Norovirus causes vomiting, diarrhea, nausea, and/or stomach pain, as well as a potential for fever, headache, and body aches. If you have norovirus, you can feel extremely ill and experience vomiting and diarrhea multiple times a day. The virus can be spread by:
- Eating foods or drinking liquids that are contaminated with norovirus,
- Touching surfaces or objects contaminated with norovirus then putting your fingers in your mouth, or
- Having direct contact with someone who is infected with norovirus, such as by caring for them or sharing food or utensils with them.
Symptoms usually occur 12-24 hours after exposure. Norovirus is most contagious from the onset of symptoms to a couple of days after recovering from the virus, but the virus can continue to be spread for two weeks or more after those with the virus are feeling better.
The best protection against norovirus is:
- Wash your hands thoroughly and frequently with soap and water, particularly prior to eating. Hand sanitizer is not a substitute for washing hands as it does not remove norovirus particles.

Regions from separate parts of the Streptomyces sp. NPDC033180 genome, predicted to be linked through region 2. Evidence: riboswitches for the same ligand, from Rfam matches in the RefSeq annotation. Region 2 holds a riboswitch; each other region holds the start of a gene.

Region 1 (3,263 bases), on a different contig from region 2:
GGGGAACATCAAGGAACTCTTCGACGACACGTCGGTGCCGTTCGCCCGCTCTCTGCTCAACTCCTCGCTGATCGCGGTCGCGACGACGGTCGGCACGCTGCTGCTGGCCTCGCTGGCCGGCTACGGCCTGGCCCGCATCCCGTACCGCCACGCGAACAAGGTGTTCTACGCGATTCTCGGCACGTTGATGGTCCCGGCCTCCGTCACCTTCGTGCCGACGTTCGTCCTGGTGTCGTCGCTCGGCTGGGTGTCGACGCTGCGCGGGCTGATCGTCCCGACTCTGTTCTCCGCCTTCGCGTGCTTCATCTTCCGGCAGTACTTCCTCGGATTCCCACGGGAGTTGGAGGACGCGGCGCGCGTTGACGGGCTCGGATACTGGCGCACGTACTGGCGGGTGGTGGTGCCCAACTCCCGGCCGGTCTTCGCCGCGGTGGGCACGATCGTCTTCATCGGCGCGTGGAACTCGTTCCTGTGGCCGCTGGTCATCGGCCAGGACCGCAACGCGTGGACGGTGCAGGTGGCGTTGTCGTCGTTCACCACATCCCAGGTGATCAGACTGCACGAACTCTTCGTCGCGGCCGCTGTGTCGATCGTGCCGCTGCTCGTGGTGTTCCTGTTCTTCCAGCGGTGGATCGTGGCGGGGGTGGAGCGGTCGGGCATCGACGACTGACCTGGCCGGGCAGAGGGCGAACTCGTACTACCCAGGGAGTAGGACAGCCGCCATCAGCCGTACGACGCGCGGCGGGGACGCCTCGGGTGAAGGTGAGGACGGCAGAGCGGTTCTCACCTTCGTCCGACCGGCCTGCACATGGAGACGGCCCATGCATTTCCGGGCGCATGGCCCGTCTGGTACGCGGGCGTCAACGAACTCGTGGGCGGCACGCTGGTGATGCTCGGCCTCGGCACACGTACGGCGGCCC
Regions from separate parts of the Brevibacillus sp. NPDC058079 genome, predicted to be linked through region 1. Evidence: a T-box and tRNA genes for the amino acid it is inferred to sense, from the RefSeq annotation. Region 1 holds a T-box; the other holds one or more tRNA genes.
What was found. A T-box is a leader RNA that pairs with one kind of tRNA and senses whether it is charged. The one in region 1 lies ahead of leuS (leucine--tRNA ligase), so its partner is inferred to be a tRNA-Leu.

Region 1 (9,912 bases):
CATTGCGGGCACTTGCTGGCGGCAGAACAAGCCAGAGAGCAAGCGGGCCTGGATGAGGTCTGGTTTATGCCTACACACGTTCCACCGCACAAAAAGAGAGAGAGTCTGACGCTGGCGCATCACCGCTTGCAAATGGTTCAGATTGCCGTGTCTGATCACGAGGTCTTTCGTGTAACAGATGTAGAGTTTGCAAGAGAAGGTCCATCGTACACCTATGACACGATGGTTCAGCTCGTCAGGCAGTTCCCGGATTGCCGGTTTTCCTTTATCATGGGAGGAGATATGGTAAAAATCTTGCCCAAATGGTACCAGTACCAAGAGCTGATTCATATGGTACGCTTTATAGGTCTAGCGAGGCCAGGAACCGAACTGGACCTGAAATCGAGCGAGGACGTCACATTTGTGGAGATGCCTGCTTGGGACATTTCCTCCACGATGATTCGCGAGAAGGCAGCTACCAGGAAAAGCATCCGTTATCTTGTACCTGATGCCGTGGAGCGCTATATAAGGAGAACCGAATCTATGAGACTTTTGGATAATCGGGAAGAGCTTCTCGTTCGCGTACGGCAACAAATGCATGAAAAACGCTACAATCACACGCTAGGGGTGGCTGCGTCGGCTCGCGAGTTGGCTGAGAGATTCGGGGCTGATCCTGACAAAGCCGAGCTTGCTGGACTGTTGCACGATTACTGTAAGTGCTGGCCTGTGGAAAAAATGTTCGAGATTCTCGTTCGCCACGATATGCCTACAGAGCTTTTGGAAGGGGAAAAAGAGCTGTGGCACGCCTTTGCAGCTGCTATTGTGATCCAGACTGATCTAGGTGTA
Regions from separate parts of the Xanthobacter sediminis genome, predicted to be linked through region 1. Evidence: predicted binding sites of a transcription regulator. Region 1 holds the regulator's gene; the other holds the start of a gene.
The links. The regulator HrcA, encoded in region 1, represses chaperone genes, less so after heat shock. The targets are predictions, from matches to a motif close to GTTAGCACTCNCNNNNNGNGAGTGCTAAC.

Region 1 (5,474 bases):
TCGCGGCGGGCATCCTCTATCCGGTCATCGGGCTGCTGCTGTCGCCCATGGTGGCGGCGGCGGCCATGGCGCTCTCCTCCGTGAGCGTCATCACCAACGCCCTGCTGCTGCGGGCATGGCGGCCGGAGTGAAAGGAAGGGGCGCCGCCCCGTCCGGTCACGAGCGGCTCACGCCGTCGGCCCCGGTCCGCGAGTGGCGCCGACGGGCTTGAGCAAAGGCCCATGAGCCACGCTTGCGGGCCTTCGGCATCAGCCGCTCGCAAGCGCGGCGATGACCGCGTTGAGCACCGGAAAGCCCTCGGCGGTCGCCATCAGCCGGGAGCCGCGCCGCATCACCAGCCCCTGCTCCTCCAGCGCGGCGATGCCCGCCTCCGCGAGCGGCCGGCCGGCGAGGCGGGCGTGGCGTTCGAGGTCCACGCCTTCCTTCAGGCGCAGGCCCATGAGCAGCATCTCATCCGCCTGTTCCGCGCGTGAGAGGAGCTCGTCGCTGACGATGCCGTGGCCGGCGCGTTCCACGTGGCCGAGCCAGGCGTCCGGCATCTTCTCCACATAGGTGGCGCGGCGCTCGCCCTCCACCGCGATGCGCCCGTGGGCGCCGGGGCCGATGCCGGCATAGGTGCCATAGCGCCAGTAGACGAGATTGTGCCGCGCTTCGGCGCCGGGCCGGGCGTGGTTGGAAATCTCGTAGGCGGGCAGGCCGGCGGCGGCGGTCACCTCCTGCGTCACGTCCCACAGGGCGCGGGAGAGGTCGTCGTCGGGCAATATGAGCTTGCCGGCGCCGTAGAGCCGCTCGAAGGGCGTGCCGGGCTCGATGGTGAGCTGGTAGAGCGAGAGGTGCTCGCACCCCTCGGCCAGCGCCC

- Avoid others who may be sick with the virus.
- Avoid sharing anything that has come into contact with saliva, whether in your living or social environments.
- Get adequate sleep and eat well-balanced meals to ensure a healthy immune system.
These strategies are a good idea at any time, but especially now during the start of flu season and with the possibility of additional norovirus cases.
If you have symptoms suggesting norovirus, we strongly recommend that you stay home. Students can contact Student Health General Medicine at 434-982-3915 to determine the best steps to take. An on-call clinician is available on weekends and after regular hours.
For more information about norovirus, please visit the Centers for Disease Control and Prevention website.